Author: Government recordkeeping

PROV is pleased to announce the issue of our Data and Recordkeeping Policy and Data Topic Page.

The Data and Recordkeeping Policy was designed to address questions regarding how data and records are related, including legal obligations regarding the creation, capture, management, retention and disposal of data.

This policy clarifies that data is included in the definition of record under the Public Records Act 1973 (the Act), and therefore must be managed in accordance with PROV Standards, as issued by the Keeper of Public Records at PROV.

Policy directives cover the following:

  • that management of data includes the creation, capture and control of data, access to data, storage of data and disposal of data (including metadata)
  • that data may only need to be kept for a short period of time, may need to be retained for longer than the lifespan of the system, or may need to be retained permanently. Retention periods are set in the mandatory and applicable Retention and Disposal Authority, issued by the Keeper of Public Records
  • Disposal of data, as with disposal of records, must be authorised by the Keeper of Public Records, lawfully and in accordance with the relevant disposal instrument.

Public offices should apply the terms of the Data and Recordkeeping Policy in line with the PROV Value and Risk Policy, the Recordkeeping Standards and Retention and Disposal Authorities.

The Data topic page provides some clarification on data and recordkeeping, including:

  • the difference between something that is technically a record and something that is a good record as specified by PROV Standards
  • metadata schemes for recordkeeping, including the minimum metadata required for a record
  • preservation, including the Victorian Electronic Records Strategy (VERS) and the Software Independent Archiving of Relational Databases (SIARD) format
  • obtaining authorisation for deletion/destruction of data, including retention and disposal authorities and use of normal administrative practice (NAP) in relation to minor updates of content (such as those in databases which will not be needed to show actions, decisions or approvals)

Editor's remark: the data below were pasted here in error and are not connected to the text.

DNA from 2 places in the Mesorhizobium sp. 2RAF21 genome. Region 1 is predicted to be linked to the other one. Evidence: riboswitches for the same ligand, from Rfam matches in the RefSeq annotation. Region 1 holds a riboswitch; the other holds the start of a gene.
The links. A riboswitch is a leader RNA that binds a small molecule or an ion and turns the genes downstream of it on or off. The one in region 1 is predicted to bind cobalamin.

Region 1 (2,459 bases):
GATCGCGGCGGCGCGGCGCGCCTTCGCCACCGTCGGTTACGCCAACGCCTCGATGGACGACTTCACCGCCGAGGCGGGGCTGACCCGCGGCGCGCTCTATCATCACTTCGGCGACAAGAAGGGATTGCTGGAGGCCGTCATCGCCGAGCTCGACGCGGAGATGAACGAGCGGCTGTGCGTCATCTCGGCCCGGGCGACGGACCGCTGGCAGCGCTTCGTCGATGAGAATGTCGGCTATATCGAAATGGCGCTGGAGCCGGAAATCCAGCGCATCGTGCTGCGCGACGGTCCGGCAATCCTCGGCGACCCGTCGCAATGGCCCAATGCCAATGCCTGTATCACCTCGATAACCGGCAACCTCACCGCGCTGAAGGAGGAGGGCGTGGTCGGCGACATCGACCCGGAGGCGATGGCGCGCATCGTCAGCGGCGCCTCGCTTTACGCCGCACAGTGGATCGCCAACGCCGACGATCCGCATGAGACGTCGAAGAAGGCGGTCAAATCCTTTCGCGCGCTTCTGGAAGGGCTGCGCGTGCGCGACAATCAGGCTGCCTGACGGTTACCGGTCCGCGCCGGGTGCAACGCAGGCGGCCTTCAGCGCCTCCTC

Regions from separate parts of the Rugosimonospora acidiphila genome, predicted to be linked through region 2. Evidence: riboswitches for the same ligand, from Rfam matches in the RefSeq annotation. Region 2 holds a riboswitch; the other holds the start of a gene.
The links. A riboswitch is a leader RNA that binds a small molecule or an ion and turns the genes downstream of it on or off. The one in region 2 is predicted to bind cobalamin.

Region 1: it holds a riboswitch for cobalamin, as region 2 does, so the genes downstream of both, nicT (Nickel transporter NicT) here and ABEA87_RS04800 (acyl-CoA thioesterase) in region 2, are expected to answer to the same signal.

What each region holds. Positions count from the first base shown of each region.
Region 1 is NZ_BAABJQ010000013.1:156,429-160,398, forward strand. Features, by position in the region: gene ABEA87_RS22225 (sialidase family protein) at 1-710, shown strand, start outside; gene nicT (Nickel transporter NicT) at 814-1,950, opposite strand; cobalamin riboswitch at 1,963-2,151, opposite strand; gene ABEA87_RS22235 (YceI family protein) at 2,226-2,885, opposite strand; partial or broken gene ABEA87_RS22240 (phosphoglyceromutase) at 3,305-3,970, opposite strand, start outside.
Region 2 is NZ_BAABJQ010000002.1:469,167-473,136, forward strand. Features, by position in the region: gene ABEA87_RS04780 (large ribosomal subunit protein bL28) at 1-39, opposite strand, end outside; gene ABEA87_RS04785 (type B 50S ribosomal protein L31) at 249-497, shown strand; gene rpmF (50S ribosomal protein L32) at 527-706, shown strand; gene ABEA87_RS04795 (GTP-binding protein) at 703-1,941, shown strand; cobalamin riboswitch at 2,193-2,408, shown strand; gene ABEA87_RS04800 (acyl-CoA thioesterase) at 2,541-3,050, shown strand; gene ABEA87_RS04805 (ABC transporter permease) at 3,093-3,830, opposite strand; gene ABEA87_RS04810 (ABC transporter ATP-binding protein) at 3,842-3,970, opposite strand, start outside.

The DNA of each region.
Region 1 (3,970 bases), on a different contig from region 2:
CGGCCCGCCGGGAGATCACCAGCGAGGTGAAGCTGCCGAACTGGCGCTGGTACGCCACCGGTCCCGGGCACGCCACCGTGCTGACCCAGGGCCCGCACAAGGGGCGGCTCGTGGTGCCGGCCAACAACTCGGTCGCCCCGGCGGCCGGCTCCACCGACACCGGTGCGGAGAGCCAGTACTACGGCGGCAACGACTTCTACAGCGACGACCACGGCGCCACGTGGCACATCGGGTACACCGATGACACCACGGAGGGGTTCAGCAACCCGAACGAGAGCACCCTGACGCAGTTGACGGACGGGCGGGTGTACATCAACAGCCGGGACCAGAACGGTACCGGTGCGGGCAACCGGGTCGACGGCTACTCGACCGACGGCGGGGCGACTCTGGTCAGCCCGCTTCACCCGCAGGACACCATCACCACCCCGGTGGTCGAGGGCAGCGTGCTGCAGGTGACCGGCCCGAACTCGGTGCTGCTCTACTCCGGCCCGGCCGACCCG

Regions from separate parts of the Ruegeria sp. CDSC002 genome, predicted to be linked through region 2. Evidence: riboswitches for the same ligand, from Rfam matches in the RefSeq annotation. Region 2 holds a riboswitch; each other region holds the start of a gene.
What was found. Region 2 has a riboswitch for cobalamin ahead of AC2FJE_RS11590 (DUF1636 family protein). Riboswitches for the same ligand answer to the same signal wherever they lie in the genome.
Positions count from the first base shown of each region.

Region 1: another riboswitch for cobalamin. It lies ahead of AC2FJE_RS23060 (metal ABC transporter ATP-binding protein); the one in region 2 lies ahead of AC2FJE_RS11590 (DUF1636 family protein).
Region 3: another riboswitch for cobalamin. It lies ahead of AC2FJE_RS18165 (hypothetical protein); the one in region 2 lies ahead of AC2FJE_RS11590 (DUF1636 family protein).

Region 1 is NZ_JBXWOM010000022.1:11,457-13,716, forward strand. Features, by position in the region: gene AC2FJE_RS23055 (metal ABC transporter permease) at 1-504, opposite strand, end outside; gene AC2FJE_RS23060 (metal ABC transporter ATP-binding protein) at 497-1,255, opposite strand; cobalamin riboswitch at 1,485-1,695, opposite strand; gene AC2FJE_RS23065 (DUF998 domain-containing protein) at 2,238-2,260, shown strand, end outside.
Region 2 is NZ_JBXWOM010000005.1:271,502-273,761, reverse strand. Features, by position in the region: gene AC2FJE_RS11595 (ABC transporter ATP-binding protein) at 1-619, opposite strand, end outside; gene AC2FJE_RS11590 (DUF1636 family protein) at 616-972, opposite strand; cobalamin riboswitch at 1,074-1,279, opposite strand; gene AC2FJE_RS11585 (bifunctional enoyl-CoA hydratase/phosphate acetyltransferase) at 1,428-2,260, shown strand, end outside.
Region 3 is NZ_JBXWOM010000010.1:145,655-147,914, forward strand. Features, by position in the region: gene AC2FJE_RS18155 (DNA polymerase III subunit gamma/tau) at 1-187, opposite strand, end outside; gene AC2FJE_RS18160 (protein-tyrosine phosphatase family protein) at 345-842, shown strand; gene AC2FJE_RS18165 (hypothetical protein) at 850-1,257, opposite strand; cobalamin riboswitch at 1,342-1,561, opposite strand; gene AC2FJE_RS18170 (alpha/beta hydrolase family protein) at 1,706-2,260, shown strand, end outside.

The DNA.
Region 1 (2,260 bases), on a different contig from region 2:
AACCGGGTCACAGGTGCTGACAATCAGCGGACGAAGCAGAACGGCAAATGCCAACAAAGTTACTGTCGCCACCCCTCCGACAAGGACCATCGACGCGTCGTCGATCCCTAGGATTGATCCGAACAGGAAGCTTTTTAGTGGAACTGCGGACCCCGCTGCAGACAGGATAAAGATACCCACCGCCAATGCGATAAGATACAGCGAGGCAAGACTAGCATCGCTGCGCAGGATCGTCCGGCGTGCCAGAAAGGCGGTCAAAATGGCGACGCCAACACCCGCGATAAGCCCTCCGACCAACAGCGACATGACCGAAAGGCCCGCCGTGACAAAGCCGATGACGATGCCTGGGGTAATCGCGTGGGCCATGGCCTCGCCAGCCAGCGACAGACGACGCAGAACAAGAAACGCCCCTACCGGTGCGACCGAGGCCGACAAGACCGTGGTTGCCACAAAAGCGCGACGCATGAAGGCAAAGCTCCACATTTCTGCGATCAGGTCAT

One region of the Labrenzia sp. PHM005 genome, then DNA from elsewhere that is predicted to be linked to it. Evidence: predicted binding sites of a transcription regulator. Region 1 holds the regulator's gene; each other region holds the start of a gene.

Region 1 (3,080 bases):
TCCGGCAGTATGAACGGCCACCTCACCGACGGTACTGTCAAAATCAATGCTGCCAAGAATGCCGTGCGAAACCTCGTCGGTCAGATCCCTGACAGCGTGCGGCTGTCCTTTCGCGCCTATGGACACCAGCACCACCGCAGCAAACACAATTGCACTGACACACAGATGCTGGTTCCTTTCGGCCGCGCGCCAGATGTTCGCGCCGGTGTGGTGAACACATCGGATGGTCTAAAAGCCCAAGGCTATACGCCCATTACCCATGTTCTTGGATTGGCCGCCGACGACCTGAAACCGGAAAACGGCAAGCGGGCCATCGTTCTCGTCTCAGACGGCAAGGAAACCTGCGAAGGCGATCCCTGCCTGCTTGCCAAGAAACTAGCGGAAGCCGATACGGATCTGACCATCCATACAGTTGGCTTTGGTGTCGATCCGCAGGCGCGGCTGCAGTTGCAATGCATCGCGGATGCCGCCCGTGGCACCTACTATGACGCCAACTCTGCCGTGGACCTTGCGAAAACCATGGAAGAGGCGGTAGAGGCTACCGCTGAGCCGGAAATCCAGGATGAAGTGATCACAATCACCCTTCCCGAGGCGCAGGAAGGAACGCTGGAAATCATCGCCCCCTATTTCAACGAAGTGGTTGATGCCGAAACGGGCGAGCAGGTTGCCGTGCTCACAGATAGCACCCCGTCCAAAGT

• where to go for information on access, including sharing and exchange.

Please note that the US methods for managing records are different to those practiced across Australasia. One key difference is that in Victoria, records exist from the moment of their creation or receipt/capture and must be managed from that point onwards. They are not declared at a later point in time. If a record is received by a public office, it is in that public office's custody. It does not matter who 'owns' the record. The public office that has custody of the record must manage the record lawfully for the duration of its retention period, as specified by a relevant retention and disposal authority, and then dispose of it in an authorised and lawful manner.

Material in the Public Record Office Victoria archival collection contains words and descriptions that reflect attitudes and government policies at different times which may be insensitive and upsetting

Aboriginal and Torres Strait Islander Peoples should be aware the collection and website may contain images, voices and names of deceased persons.

PROV provides advice to researchers wishing to access, publish or re-use records about Aboriginal Peoples